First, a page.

Blockchain projects have been around for over a decade. Despite its turbulent and mysterious evolutions, the prototype case of Bitcoin remains the most well-known blockchain application on the market. It still stands as the leading example in the realm of cryptocurrencies, which is nowadays made up out of numerous variations on the theme called Bitcoin. While specifications vary, the underlying principles remain the same among cryptocurrencies. However, thanks to a shifting horizon, the legal landscape keeps on changing.
Tip of the iceberg
We know by now that blockchain as a concept is much broader than just virtual currency applications. Hundreds of other use cases have been developed and, according to believers, blockchain shows the potential to realise a similar impact as the internet has had. Some say the practice field of notaries could be heavily diluted once land registration gets implemented on specifically developed blockchains.The state of Delaware has recently proven that tracking a company’s shareholding can be registered much more efficiently and transparent on a private blockchain. The plea to copy this example in Belgium must be endorsed. Combining this initiative with the implementation of the Belgian national pledge register (if ever) following the law of 11 July 2013, and an extension thereof to immovable asset securities, would make Belgium a global frontrunner in the domain of innovative corporate and financial housekeeping.
Especially the duality of private versus public blockchains provides for a wide variety of potential applications. Simply put the difference comes down to the following. Since a private blockchain ledger is ordered, installed and potentially controlled to a certain extent by a central organisation (say a company), it will be possible to address queries and claims to that centralised contact point. Thus, there is a determinable entity, whether or not enjoying legal personality, which can be held accountable for liabilities. On the contrary, public blockchains are ‘open source’, meaning that every node (participant) is a potential actor in the transactions taking place in the network or even a potential contributor to the computer code driving the network. This latter concept has proven to be a nightmare for law enforcers on various occasions, because they are looking at a peer-to-peer network which can be spread out across the globe with thousands of participants, but with no one in charge. Such network by its nature lacks legal personality, which make public blockchain ledgers a go to haven for those in search of anonymity.
Blooming in the shadows
Bitcoin has repeatedly managed to beat the odds by fighting itself back into its prominent position as most-hyped blockchain application. Undisputedly, it has benefited from its pioneer status insofar as regulators saw no need to tackle this exotic initiative, based on the economic reality that the transaction costs of properly investigating and regulating it outweighed whatever harm it could possibly do. Until the world of cryptocurrencies would grow large enough to cause substantial trouble (i.e. to pose systemic risk for our traditional markets) no authority would squander its tax payers’ money on halting just another frivolous though difficult to grasp invention of the worldwide web. On another note, it goes without saying that one must abstain from muddling in the morass of existing financial regulations, which have been developed around the ideas of centralisation and transparency, two ideals not exactly held high by cryptocurrency adepts.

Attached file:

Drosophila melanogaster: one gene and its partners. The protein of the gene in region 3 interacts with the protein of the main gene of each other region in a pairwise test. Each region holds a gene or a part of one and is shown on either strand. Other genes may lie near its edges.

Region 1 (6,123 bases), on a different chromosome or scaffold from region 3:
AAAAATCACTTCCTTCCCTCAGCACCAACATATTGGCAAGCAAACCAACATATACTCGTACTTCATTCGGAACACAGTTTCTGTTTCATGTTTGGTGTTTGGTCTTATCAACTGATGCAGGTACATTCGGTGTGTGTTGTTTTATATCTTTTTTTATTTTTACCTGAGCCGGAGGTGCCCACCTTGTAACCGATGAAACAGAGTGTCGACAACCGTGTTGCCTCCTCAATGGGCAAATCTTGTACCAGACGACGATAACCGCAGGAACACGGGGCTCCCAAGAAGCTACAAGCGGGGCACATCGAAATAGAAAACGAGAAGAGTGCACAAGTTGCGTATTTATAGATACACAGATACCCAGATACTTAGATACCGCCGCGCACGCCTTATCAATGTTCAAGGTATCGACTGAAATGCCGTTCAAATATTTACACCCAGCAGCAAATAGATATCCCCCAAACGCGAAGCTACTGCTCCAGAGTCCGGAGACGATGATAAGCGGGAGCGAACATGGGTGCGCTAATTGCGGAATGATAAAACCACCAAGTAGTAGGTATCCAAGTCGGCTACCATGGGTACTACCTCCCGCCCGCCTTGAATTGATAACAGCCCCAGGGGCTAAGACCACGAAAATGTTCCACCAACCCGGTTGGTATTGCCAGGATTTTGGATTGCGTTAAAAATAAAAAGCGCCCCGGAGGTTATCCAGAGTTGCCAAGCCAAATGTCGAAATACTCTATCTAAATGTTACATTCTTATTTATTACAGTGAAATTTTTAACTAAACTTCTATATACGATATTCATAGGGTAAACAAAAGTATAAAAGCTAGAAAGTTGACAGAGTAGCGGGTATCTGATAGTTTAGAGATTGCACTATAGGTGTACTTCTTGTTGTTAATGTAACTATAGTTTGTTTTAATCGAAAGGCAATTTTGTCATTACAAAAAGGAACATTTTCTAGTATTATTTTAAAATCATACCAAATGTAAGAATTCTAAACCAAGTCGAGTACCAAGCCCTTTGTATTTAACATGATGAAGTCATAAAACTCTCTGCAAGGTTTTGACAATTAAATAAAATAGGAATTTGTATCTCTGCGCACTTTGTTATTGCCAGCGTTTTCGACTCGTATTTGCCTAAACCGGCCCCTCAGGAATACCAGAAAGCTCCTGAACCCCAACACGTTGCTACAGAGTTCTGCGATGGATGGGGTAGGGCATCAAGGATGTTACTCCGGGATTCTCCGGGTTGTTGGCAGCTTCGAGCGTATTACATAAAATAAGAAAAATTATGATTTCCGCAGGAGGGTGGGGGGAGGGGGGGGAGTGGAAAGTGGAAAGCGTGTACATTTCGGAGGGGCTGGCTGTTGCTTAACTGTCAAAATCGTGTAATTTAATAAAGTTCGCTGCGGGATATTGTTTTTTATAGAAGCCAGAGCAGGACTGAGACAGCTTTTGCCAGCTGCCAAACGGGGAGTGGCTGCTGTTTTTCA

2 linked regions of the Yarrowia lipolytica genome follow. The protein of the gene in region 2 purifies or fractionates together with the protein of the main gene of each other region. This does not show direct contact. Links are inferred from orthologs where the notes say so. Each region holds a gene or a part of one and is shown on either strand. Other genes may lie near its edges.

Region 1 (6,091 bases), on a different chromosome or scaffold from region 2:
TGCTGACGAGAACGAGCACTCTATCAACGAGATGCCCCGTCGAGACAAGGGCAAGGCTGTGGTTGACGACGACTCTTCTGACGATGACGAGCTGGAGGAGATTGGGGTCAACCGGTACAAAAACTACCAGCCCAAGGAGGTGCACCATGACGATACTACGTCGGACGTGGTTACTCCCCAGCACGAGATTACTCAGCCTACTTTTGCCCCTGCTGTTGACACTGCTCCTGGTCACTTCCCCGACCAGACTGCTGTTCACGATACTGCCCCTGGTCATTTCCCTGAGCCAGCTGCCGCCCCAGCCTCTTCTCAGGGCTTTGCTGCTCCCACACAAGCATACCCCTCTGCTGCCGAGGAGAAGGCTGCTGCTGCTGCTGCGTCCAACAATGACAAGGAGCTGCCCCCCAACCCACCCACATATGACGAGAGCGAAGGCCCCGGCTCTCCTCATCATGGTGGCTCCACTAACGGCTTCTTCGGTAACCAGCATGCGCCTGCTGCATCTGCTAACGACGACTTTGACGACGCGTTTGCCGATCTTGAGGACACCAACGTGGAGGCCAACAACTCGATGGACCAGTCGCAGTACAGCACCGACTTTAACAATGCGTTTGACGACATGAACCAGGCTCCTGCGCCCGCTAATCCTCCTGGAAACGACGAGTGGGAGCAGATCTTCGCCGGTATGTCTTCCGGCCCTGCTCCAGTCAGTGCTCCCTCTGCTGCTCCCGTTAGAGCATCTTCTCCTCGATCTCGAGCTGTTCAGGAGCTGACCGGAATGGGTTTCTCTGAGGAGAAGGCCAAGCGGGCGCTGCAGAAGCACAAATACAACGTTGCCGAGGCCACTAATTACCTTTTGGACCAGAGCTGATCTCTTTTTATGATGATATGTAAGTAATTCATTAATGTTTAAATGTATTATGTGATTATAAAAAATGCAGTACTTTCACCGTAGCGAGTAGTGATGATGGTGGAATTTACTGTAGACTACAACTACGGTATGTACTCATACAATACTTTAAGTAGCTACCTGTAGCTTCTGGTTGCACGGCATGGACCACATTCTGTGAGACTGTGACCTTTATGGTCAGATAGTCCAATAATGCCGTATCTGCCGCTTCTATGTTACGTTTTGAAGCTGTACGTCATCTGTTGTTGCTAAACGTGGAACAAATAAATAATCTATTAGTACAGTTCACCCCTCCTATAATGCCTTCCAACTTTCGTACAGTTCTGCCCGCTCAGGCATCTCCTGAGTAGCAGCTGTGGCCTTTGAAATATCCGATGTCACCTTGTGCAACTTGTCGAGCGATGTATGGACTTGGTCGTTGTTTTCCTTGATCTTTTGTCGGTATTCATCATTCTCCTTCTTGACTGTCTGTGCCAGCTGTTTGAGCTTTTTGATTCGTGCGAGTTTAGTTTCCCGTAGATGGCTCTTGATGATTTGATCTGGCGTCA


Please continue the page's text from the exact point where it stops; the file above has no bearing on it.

Honestly though, one cannot deny the ugly truth. Over the last couple of years Bitcoin and the like have proven themselves to be premium vehicles for the financing of everything that is shady on earth. Hard drugs, arms, assassins, child pornography, … No matter how illegal a product, it can easily be purchased on the Deep Web and paid for in Bitcoin. Confronted with this worrying reality, some governments have taken up the half-hearted resolution to curb these growing abuses. The European Union, led by the United Kingdom’s example, has undertaken to limit the possibilities of money laundering and terrorist financing by including virtual currency exchanges in the scope of the following EU Anti Money Laundering Directive (AMLD5). Even pretty little Belgium proclaimed that it would take the necessary measures. Nevertheless, the legislator apparently failed to seize the momentum, since the bill of law on the new Belgian AML legislation (as accepted by parliament in July of this year) unfortunately remains silent in this respect.
However, a substantial turning point in regulating the global blockchain paradigm may have been reached very recently, thanks to the influential platform Ethereum, on which its users can develop blockchain based applications. Ethereum combines facilitating the creation of new businesses (mostly distributed ledgers technologies or DLTs), with the issuing of its own virtual currency called Ether. The Ethereum community thus flourishes because it functions as a forum where innovative minds meet investors with a particular interest in the DLT industry. The latter can consequently fund projects that are being presented within the community. Although the details of this mechanism may differ, the most generic approach is for investors to buy tokens issued by the DLT project developer. Naturally, these tokens are paid for in Ether (which on their turn will have been bought in exchange for traditional currencies ($, €, £, …)). The investors regularly receive early adopter advantages, but mainly buy a stake in the start-up project. Return on investment consists of a share in the envisaged project’s profits. Straightforwardly put: dividends. Alternatively, or concurrently, a secondary market develops, on which these tokens can be sold. This crowdfunding practice is commonly referred to Initial Coin Offerings (ICOs). Thus, the crypto-community invented its own means of venture capitalism.